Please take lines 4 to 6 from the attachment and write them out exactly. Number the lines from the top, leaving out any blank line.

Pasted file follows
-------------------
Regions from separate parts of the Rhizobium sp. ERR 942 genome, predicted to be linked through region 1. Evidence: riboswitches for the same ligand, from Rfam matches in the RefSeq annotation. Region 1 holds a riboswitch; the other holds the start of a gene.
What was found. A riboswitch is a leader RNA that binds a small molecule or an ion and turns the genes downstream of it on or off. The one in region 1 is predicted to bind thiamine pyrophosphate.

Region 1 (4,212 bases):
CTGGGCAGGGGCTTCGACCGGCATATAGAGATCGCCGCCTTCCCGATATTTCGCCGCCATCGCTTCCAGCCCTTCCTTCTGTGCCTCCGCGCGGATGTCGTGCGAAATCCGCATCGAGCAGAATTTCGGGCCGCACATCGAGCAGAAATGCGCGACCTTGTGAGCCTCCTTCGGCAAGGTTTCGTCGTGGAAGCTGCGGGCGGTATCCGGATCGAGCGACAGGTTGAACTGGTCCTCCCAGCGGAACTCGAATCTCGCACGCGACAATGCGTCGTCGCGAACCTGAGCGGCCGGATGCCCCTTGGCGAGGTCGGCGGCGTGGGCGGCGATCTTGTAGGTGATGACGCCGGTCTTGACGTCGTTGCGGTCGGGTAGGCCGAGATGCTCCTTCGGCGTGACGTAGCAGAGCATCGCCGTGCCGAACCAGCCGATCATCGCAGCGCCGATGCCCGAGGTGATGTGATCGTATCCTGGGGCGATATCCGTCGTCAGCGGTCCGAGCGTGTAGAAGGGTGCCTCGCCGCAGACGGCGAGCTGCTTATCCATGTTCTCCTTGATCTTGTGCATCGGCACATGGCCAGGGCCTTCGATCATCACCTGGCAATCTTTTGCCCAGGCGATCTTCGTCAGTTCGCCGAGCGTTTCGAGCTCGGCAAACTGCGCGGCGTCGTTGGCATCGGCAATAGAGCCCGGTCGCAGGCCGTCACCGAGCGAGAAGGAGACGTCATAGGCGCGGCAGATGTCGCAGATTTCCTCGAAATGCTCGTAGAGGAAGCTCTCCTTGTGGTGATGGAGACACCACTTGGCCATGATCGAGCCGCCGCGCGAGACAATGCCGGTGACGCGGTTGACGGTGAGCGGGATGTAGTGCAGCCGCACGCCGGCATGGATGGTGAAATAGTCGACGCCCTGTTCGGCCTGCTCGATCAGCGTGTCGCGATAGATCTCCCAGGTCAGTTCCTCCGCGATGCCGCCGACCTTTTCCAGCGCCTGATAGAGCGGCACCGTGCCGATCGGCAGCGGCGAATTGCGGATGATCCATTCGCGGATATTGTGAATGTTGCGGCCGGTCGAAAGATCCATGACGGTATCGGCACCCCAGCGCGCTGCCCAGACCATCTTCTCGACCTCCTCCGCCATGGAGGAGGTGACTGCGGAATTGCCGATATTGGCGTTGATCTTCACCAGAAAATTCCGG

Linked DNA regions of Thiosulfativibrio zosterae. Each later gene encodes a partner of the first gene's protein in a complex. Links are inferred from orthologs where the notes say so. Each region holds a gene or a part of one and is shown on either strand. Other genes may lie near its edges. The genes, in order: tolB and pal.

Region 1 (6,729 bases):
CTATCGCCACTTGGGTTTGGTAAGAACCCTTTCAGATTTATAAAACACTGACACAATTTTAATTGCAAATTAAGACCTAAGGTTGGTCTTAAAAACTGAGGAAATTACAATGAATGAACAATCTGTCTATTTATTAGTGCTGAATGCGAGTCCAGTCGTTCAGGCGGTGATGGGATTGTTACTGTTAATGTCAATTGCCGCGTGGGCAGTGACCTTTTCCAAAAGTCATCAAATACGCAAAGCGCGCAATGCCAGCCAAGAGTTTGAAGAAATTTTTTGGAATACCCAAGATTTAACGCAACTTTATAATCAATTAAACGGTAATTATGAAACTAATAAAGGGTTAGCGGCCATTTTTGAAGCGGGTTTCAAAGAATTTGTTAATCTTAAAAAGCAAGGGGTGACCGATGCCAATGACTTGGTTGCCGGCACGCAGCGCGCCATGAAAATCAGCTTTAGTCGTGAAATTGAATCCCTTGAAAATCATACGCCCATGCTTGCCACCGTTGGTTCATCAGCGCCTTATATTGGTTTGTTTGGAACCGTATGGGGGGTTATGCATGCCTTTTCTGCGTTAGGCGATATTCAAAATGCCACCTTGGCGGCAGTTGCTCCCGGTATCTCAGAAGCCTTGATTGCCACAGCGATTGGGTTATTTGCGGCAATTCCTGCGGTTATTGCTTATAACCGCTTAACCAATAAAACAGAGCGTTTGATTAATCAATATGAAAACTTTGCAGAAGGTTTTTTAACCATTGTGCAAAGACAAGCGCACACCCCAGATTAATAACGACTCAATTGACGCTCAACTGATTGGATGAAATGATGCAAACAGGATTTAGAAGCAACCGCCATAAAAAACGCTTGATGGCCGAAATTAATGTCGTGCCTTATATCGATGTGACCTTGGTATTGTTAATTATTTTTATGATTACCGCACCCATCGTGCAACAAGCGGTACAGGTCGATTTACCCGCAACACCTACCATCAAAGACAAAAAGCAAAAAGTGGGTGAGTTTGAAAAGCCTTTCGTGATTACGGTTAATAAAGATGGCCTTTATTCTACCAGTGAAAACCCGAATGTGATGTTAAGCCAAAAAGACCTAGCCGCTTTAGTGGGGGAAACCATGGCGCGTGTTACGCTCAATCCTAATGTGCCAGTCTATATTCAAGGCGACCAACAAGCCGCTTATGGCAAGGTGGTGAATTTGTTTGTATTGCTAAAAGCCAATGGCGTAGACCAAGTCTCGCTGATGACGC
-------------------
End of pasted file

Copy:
CTGGGCAGGGGCTTCGACCGGCATATAGAGATCGCCGCCTTCCCGATATTTCGCCGCCATCGCTTCCAGCCCTTCCTTCTGTGCCTCCGCGCGGATGTCGTGCGAAATCCGCATCGAGCAGAATTTCGGGCCGCACATCGAGCAGAAATGCGCGACCTTGTGAGCCTCCTTCGGCAAGGTTTCGTCGTGGAAGCTGCGGGCGGTATCCGGATCGAGCGACAGGTTGAACTGGTCCTCCCAGCGGAACTCGAATCTCGCACGCGACAATGCGTCGTCGCGAACCTGAGCGGCCGGATGCCCCTTGGCGAGGTCGGCGGCGTGGGCGGCGATCTTGTAGGTGATGACGCCGGTCTTGACGTCGTTGCGGTCGGGTAGGCCGAGATGCTCCTTCGGCGTGACGTAGCAGAGCATCGCCGTGCCGAACCAGCCGATCATCGCAGCGCCGATGCCCGAGGTGATGTGATCGTATCCTGGGGCGATATCCGTCGTCAGCGGTCCGAGCGTGTAGAAGGGTGCCTCGCCGCAGACGGCGAGCTGCTTATCCATGTTCTCCTTGATCTTGTGCATCGGCACATGGCCAGGGCCTTCGATCATCACCTGGCAATCTTTTGCCCAGGCGATCTTCGTCAGTTCGCCGAGCGTTTCGAGCTCGGCAAACTGCGCGGCGTCGTTGGCATCGGCAATAGAGCCCGGTCGCAGGCCGTCACCGAGCGAGAAGGAGACGTCATAGGCGCGGCAGATGTCGCAGATTTCCTCGAAATGCTCGTAGAGGAAGCTCTCCTTGTGGTGATGGAGACACCACTTGGCCATGATCGAGCCGCCGCGCGAGACAATGCCGGTGACGCGGTTGACGGTGAGCGGGATGTAGTGCAGCCGCACGCCGGCATGGATGGTGAAATAGTCGACGCCCTGTTCGGCCTGCTCGATCAGCGTGTCGCGATAGATCTCCCAGGTCAGTTCCTCCGCGATGCCGCCGACCTTTTCCAGCGCCTGATAGAGCGGCACCGTGCCGATCGGCAGCGGCGAATTGCGGATGATCCATTCGCGGATATTGTGAATGTTGCGGCCGGTCGAAAGATCCATGACGGTATCGGCACCCCAGCGCGCTGCCCAGACCATCTTCTCGACCTCCTCCGCCATGGAGGAGGTGACTGCGGAATTGCCGATATTGGCGTTGATCTTCACCAGAAAATTCCGG

Linked DNA regions of Thiosulfativibrio zosterae. Each later gene encodes a partner of the first gene's protein in a complex. Links are inferred from orthologs where the notes say so. Each region holds a gene or a part of one and is shown on either strand. Other genes may lie near its edges. The genes, in order: tolB and pal.

Region 1 (6,729 bases):